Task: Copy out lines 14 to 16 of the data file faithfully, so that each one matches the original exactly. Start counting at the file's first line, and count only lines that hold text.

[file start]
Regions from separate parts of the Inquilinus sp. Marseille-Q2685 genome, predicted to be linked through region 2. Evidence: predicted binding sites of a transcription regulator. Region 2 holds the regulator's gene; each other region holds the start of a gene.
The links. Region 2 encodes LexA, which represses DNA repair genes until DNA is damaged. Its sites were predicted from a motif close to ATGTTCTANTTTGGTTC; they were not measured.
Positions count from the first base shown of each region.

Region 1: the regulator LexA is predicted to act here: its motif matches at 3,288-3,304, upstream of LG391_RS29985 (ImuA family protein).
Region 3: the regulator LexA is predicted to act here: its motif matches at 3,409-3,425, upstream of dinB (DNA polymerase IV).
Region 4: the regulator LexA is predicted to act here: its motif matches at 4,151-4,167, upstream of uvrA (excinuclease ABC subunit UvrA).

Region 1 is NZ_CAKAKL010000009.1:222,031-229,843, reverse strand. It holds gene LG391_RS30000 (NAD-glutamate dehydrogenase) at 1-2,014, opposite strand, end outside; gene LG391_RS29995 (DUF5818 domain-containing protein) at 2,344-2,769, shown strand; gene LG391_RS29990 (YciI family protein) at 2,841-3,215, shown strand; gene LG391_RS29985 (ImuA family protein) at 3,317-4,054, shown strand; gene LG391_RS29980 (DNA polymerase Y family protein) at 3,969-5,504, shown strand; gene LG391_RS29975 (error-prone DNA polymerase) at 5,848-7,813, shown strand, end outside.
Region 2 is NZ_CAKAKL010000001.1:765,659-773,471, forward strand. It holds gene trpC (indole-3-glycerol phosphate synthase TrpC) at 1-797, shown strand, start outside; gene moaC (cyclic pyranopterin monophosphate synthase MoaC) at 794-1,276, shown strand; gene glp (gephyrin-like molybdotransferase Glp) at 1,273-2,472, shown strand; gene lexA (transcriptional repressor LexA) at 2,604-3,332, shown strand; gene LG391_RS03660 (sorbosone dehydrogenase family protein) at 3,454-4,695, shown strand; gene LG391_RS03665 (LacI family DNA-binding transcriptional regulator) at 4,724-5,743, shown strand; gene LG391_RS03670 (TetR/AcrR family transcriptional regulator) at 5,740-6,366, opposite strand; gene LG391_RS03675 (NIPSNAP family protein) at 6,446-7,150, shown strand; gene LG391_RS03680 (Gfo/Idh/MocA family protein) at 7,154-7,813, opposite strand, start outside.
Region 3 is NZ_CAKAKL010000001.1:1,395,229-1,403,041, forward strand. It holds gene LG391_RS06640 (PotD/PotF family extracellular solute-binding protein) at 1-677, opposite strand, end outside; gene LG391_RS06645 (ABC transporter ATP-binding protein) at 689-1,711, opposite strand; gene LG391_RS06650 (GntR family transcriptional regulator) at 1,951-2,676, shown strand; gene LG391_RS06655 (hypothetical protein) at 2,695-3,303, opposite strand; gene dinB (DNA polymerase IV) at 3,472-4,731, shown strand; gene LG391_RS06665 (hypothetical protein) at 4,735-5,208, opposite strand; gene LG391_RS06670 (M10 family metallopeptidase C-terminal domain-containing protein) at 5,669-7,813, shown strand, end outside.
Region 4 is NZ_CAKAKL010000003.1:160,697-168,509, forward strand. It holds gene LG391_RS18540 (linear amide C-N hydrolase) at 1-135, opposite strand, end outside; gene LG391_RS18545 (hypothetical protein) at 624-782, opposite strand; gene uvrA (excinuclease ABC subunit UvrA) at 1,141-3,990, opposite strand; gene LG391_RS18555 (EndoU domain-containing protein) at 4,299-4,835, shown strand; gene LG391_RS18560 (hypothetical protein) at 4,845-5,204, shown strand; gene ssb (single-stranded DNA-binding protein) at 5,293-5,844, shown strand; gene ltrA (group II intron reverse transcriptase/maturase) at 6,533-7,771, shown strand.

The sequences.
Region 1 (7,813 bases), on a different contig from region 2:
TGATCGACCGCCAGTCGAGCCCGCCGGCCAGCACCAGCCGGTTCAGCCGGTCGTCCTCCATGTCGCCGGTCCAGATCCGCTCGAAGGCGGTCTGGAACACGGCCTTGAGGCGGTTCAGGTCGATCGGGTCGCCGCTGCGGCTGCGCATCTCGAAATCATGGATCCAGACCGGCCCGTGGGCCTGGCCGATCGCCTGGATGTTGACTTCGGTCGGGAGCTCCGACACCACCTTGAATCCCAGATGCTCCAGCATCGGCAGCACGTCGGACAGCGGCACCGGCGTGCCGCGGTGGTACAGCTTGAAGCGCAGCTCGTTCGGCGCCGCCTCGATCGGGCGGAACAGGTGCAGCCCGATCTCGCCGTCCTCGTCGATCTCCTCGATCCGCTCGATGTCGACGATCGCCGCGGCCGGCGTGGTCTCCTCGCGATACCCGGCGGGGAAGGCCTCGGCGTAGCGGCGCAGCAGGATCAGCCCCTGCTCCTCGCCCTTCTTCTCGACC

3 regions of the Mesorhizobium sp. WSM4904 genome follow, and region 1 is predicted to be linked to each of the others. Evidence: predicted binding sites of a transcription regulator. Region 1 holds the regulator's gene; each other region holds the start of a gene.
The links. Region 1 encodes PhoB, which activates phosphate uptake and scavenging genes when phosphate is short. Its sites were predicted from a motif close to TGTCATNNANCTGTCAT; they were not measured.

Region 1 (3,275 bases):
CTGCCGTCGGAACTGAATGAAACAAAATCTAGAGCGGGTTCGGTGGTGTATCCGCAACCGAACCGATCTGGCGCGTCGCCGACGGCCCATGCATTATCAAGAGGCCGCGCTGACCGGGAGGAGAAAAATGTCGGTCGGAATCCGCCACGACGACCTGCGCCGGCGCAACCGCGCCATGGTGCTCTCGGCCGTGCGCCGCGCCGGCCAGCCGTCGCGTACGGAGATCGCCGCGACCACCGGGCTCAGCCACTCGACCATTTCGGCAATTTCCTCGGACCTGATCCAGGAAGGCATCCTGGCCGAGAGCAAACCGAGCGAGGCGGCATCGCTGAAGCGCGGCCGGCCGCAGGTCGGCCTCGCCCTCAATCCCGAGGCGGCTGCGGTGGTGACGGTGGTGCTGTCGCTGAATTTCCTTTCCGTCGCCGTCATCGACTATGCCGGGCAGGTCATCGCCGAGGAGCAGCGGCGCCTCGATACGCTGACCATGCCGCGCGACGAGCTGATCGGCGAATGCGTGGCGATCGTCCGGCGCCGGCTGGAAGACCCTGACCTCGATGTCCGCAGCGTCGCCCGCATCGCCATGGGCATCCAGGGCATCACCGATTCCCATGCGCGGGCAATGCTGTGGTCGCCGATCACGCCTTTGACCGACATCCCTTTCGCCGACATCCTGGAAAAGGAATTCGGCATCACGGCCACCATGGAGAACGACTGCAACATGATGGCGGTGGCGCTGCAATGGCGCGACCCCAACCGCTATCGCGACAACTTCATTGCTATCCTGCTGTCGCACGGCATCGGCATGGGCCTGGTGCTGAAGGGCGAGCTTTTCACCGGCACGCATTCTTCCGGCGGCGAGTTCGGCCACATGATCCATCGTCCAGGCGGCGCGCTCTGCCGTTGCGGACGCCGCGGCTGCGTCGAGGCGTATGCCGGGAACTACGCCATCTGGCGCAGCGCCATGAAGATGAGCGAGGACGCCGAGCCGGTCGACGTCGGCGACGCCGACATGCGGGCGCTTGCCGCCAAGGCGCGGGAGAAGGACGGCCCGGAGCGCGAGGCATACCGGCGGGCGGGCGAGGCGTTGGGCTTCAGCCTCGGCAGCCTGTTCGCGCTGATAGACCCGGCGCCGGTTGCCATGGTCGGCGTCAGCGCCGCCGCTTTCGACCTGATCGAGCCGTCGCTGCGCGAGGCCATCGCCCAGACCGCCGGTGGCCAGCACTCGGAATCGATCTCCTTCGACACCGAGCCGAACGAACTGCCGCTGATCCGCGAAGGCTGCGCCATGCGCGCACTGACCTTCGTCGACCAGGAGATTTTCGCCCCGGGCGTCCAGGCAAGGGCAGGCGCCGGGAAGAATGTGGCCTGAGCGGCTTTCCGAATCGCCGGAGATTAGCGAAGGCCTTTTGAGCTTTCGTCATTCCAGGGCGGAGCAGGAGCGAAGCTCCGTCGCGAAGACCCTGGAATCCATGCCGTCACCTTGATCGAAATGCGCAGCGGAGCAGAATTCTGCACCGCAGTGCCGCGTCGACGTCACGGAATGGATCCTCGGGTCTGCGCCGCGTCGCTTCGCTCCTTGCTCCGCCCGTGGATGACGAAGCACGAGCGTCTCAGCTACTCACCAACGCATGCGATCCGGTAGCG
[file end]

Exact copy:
3 regions of the Mesorhizobium sp. WSM4904 genome follow, and region 1 is predicted to be linked to each of the others. Evidence: predicted binding sites of a transcription regulator. Region 1 holds the regulator's gene; each other region holds the start of a gene.
The links. Region 1 encodes PhoB, which activates phosphate uptake and scavenging genes when phosphate is short. Its sites were predicted from a motif close to TGTCATNNANCTGTCAT; they were not measured.

Region 1 (3,275 bases):